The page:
Cooper et al (2014), 2003–20120/18X6 pts had a premalignant or benign tumor (5 pts <11 yrs and 1 pt 14.5 yrs); with predisposing conditions in five (83%) (2 cryptorchidism and 3 Peuts-Jeghers syndrome). Four malignant tumors were found, all in adolescent boys (range 16,2–17,8 yrs).59 CTM/21 LTM

      62 bilateral/21 unilateral
      13 unchanged; 4 increased; 1 decreasedNR4 large cell Sertoli cell tumor; 3 immature teratoma; 2 juvenile granulosa cell tumor; 1 mature teratoma; 1 leydig cell hyperplasia; 1 leydig cell nodule; 3 intratubular germ cell neoplasia; 4 mixed germ cell tumors; 1 seminomaTesticular tumor with TM 10/83 (12%) vs. TM-free 10/3370 (0.3%)
      Volokhina et al (2014), 2000–20110/9X1 mixed germ cell tumor in 16 year old9 CTMNRNRNRNR
      Yesil et al (2016), 2008–20150/78X0/7856 diffuse/22 focal

      45 bilateral/33 unilateral
      2 decreased TM and 2 complete resolution of TMb-HCG were within normal limits for all patients; AFP was slightly elevated in 7 patients (8,97%), all patients exhibited normal AFP levels upon follow-up.6 (7,7%) biopsies were performed: 1 dermoid cyst, others normal testicular tissue or fetal arrest.NR
      Chiang et al (2011), 2002–20070/19X0/3123 bilateral/8 unilateral27 unchanged, 2 increase and 4 resolution of TMNRNRNR
      Goede et al (2010), 1990–20090/204X0/3206 CTM/3 LTMNRNRNR9/320 (2,8%) acquired UDT
      Nishimura et al (2017), 2009–20160/55X0/55Preoperative: 2 LTM Postoperative: 7 CTM/7 LTM

      12 unilateral/2 bilateral
      Unilateral UDT: 1 LTM unchanged; 1 LTM and 6 CTM developed. Bilateral UDT: 1 LTM progressed to CTM; 3 LTM developed. Contralateral descended testis: 2 LTM developed.NRNR14/65 (21.5%) congenital UDT
      Riebel et al (2000), 1986–19960/68X0/68NRNRNRNR5/68 (7.4%) UDT

       Prognostic value of the diagnosis of TM for testicular malignancy and the correlation or risk of testicular malignancy

      Our primary outcome of interest was if the diagnosis of TM would be associated with testicular malignancy, post-pubertal, at 15 years follow-up, however, none of the studies had a follow-up exceeding 11 years.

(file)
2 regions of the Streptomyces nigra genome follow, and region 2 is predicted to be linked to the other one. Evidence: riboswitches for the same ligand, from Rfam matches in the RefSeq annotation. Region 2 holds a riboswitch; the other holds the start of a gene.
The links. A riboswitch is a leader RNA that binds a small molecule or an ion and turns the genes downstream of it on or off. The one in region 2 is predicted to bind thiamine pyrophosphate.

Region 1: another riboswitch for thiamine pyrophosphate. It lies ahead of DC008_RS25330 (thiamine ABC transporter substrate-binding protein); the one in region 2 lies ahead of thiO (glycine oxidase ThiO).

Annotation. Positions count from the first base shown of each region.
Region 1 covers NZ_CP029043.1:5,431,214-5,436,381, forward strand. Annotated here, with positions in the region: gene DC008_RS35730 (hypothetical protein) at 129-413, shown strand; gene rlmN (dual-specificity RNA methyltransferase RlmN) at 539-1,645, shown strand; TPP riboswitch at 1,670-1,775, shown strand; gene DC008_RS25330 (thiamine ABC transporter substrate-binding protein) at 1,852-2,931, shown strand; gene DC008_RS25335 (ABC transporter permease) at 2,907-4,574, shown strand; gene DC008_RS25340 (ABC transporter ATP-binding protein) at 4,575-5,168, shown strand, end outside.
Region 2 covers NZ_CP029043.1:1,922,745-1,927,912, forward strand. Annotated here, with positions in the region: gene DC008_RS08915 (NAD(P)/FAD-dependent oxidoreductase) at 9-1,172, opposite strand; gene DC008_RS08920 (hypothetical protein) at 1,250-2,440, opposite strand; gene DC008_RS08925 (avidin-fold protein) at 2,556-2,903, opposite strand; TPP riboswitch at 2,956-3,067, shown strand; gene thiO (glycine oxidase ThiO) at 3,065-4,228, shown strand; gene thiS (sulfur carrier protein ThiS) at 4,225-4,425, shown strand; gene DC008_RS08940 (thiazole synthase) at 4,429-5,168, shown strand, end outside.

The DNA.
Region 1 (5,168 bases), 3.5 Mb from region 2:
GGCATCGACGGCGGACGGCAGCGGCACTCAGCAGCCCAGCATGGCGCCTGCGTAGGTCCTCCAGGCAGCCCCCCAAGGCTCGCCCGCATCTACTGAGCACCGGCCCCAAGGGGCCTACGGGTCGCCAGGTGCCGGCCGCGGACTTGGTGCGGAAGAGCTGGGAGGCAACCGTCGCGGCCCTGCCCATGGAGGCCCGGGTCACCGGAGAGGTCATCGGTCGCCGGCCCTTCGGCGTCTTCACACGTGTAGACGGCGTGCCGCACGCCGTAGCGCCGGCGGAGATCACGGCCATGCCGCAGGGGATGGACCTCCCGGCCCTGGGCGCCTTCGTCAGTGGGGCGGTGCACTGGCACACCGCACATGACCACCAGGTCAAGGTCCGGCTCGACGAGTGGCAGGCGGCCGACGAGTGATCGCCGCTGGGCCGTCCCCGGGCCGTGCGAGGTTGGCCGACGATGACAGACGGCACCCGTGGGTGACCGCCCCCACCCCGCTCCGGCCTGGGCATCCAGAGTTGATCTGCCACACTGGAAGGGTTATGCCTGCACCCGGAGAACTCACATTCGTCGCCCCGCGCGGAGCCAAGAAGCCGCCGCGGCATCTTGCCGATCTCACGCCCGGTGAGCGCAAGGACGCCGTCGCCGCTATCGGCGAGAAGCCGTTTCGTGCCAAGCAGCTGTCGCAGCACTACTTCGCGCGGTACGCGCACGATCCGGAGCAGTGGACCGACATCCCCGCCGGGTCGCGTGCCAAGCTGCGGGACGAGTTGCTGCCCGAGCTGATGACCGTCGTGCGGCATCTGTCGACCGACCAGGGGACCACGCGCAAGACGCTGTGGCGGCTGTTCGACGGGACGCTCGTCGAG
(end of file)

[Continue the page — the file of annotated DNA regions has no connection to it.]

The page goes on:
Of the fifteen included studies with a total of 595 patients with TM only one study reported the development of 1 testicular malignancy during follow-up. This patient, aged 17 years, was diagnosed with a seminoma after 5 years of follow-up of bilateral TM. No other associated risk factors were reported in this patient.
      From these 15 studies with 595 patients, only 20 testes demonstrated an increased TM pattern and 33 testes a decreased pattern or resolution of TM.
      The presence of a concomitant testicular tumour and TM was reported in four studies [
      • Marte A.
      • Pintozzi L.
      • Cretì G.
      • Chiesa P.L.
      • Renzo D.D.
      • Gasparella M.
      • et al.
      Long-term follow-up of testicular microlithiasis in children and adolescents: multicenter prospective cohort study of the Italian society of pediatric urology.
      ,
      • Leenen A.S.
      • Riebel T.W.
      Testicular microlithiasis in children: sonographic features and clinical implications.
      ,
      • Cooper M.L.
      • Kaefer M.
      • Fan R.
      • Rink R.C.
      • Jennings S.G.
      • Karmazyn B.
      Testicular microlithiasis in children and associated testicular cancer.
      ,
      • Volokhina Y.V.
      • Oyoyo U.E.
      • Miller J.H.
      Ultrasound demonstration of testicular microlithiasis in pediatric patients: is there an association with testicular germ cell tumors?.